If you really want to write, read everything. Read novels, both literary and genre. Read history, science, philosophy, psychology, mythology, religion, economics and essays. Read the King James Bible, too. It doesn't matter if you're Christian or not, listen to those rhythms. Read poetry (preferably older verse with a rhyme scheme) and drama aloud. Read comic books (OK, "graphic novels"), cereal boxes and shopping lists. But stay the hell off Twitter. 140 characters is not language, it's code.

What writer(s) show you how to create rich, three-dimensional characters? Copy them. Who writes terrific dialogue? Steal the techniques. Who writes magnificent description, creates vibrant settings, and immerses you in tone and atmosphere? Figure out how she does it and use the same strategies. Then read your work out loud while walking around the room. Does it make you feel the way you want your readers to feel? If it doesn't, fix it.

Writing has to capture the human experience, and that's the whole point of language. We are (or not) because we read (or not). If you want to write, you can take classes too, but you'll learn more from the authors who speak to you.

Sinclair Lewis, the first American to win the Nobel Prize for Literature, said that style depends on two factors: the ability to feel, and the vocabulary to express those feelings. You find the techniques by reading, and they enhance your empathy and humanity...maybe. The only book I know worth mentioning for writing style (except Strunk and White, which is better for exposition than for narrative) is Constance Hale's Sin and Syntax. If you haven't read it, pick up a copy.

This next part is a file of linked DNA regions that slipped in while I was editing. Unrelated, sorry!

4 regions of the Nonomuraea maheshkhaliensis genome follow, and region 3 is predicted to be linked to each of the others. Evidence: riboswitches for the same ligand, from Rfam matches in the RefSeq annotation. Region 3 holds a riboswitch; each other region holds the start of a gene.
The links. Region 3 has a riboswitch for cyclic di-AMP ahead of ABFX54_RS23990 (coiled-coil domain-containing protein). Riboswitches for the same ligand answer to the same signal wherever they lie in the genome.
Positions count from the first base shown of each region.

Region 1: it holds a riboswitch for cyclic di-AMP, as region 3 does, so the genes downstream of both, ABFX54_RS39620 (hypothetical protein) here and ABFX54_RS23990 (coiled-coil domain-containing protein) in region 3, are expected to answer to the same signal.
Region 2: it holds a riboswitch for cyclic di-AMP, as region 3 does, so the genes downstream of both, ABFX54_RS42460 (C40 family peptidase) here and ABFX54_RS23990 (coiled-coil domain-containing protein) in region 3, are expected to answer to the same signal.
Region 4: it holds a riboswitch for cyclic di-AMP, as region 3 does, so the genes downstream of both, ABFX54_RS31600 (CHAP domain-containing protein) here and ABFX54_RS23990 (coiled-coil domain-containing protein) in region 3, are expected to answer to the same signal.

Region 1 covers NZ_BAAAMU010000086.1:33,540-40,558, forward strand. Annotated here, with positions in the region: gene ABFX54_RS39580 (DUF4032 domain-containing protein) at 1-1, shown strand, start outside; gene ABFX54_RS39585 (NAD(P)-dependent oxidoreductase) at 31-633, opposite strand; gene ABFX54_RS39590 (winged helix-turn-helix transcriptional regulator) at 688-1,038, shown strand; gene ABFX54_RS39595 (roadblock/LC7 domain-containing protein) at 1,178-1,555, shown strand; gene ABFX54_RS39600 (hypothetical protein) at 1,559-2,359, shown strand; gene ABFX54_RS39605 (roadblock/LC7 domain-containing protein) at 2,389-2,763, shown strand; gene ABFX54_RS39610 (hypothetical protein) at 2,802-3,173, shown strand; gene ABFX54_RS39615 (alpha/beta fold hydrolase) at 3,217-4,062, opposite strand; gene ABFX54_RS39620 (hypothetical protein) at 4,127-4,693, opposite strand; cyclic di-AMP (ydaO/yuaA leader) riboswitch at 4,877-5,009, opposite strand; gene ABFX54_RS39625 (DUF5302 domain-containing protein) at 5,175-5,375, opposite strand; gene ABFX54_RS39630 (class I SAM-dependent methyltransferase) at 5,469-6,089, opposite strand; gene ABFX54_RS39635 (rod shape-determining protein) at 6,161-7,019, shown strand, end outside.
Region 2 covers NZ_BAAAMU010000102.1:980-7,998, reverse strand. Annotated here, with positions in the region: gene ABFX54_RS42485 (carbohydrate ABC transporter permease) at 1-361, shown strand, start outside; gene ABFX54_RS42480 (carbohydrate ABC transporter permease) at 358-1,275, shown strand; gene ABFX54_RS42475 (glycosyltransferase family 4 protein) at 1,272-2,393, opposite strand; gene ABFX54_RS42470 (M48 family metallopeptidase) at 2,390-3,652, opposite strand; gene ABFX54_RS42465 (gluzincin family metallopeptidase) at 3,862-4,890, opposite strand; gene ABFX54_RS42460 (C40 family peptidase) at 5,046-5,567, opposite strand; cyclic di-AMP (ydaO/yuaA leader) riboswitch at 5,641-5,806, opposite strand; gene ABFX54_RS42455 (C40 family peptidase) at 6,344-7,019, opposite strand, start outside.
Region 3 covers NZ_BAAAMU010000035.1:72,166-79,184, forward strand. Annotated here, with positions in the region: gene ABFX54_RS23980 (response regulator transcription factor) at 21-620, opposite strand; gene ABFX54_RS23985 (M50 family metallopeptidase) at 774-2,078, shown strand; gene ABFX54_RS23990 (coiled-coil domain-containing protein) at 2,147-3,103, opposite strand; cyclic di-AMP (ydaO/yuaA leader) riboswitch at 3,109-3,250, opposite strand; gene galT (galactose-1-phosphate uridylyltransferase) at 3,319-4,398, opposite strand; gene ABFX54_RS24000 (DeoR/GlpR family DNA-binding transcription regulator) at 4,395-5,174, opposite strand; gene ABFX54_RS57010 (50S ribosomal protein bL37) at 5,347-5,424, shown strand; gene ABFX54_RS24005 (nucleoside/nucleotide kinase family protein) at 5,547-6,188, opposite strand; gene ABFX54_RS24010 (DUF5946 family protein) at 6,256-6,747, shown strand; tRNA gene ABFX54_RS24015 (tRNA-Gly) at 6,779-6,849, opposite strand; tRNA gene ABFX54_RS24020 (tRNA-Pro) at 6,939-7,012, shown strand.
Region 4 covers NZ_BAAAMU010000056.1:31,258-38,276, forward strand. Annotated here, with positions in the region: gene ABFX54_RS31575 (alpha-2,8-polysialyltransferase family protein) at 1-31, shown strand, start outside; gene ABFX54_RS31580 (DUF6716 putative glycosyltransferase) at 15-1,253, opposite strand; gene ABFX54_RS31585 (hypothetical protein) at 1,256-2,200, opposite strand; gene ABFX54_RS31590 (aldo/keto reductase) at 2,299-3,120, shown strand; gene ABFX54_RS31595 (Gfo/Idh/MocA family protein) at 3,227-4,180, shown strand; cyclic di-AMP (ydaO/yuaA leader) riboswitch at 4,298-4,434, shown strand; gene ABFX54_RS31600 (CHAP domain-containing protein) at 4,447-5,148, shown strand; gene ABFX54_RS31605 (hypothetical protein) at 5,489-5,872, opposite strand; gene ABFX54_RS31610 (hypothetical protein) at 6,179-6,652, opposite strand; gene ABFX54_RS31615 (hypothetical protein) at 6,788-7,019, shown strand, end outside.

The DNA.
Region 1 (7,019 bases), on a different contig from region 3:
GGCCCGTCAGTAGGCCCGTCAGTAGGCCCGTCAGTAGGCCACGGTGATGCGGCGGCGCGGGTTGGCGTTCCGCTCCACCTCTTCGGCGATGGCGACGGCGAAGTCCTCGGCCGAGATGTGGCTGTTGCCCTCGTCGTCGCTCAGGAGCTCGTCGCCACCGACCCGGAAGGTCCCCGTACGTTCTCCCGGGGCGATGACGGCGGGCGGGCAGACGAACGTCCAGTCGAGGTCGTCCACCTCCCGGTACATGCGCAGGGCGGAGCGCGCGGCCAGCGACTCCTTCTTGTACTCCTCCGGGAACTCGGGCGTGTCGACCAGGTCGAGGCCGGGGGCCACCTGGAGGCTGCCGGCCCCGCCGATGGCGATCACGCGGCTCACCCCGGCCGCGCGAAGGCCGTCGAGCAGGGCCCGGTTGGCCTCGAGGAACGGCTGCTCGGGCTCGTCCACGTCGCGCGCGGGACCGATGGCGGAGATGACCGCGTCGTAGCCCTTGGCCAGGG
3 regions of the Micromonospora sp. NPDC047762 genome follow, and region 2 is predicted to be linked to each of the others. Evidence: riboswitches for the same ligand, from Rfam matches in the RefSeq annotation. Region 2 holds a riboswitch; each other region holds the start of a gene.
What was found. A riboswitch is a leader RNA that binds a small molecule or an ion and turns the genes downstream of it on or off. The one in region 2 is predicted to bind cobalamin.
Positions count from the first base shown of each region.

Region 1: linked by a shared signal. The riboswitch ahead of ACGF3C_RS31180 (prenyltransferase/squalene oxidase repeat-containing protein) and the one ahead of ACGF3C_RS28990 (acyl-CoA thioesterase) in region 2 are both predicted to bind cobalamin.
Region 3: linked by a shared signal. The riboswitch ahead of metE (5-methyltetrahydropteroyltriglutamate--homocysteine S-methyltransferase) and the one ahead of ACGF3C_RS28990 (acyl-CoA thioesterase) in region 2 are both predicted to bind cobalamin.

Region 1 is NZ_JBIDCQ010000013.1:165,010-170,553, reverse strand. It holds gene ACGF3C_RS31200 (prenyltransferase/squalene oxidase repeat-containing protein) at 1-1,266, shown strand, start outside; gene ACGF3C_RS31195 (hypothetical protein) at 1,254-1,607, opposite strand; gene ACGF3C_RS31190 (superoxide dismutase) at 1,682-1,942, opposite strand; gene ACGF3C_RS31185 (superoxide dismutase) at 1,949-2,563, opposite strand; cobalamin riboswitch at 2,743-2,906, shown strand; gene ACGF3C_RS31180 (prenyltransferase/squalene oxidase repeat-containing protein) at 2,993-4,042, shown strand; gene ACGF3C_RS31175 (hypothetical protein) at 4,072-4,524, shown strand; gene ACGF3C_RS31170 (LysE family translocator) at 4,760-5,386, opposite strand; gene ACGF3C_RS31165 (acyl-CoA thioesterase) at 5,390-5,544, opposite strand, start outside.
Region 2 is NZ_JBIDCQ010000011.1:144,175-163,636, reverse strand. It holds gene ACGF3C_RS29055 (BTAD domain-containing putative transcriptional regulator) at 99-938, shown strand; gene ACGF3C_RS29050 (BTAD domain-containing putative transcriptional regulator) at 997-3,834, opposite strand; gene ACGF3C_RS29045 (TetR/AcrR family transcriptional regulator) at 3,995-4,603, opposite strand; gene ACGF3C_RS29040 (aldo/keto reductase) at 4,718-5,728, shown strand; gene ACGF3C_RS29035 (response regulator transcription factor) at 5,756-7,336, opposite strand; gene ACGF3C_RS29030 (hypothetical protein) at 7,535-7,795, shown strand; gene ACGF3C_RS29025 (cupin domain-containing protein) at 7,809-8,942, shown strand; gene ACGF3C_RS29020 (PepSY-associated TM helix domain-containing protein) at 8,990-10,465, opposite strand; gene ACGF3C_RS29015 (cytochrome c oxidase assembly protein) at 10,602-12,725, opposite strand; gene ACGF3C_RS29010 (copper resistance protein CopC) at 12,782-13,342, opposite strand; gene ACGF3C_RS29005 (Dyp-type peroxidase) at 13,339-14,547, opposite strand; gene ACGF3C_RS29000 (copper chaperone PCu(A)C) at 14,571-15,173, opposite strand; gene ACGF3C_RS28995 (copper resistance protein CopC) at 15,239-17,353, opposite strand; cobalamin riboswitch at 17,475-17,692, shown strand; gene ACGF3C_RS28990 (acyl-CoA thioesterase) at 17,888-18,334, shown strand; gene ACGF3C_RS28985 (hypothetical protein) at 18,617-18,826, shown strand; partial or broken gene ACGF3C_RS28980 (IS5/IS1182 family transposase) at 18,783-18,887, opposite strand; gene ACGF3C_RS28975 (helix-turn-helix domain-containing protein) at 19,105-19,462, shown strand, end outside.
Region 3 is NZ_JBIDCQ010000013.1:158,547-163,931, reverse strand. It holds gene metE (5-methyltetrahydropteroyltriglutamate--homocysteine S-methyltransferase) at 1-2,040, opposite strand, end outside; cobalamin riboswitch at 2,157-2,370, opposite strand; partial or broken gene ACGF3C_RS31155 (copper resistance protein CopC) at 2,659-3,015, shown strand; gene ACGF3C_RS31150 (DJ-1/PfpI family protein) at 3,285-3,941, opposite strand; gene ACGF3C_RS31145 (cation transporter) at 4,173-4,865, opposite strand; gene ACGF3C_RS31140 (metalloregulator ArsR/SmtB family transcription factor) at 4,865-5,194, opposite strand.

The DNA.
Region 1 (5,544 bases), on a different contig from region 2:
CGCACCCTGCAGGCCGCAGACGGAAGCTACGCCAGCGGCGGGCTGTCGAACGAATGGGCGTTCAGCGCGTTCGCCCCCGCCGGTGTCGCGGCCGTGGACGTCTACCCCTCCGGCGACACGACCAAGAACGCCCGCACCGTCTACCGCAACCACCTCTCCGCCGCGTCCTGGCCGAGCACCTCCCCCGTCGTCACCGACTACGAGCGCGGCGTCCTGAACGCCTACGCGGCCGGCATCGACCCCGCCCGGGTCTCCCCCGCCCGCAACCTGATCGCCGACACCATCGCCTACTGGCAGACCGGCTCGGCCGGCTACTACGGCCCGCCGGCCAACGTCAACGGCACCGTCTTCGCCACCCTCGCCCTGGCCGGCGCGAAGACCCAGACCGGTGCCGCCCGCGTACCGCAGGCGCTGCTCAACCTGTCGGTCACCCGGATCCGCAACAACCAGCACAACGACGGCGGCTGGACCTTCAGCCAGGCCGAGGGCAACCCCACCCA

Then get back to reading for joy.

Now, what's on your coffee table or nightstand?


  1. Steve, it always amazes me when people who want to write (or do write) don't read. And it usually shows in their work.

  2. A fine piece.
    I think the one commonality among writers is that they are all voracious readers. Books, it turns out, are made in large part from other books.

  3. Paul, I agree on both counts. What amazes me even more than the style of the non-reader's book is that he or she actually wrote one.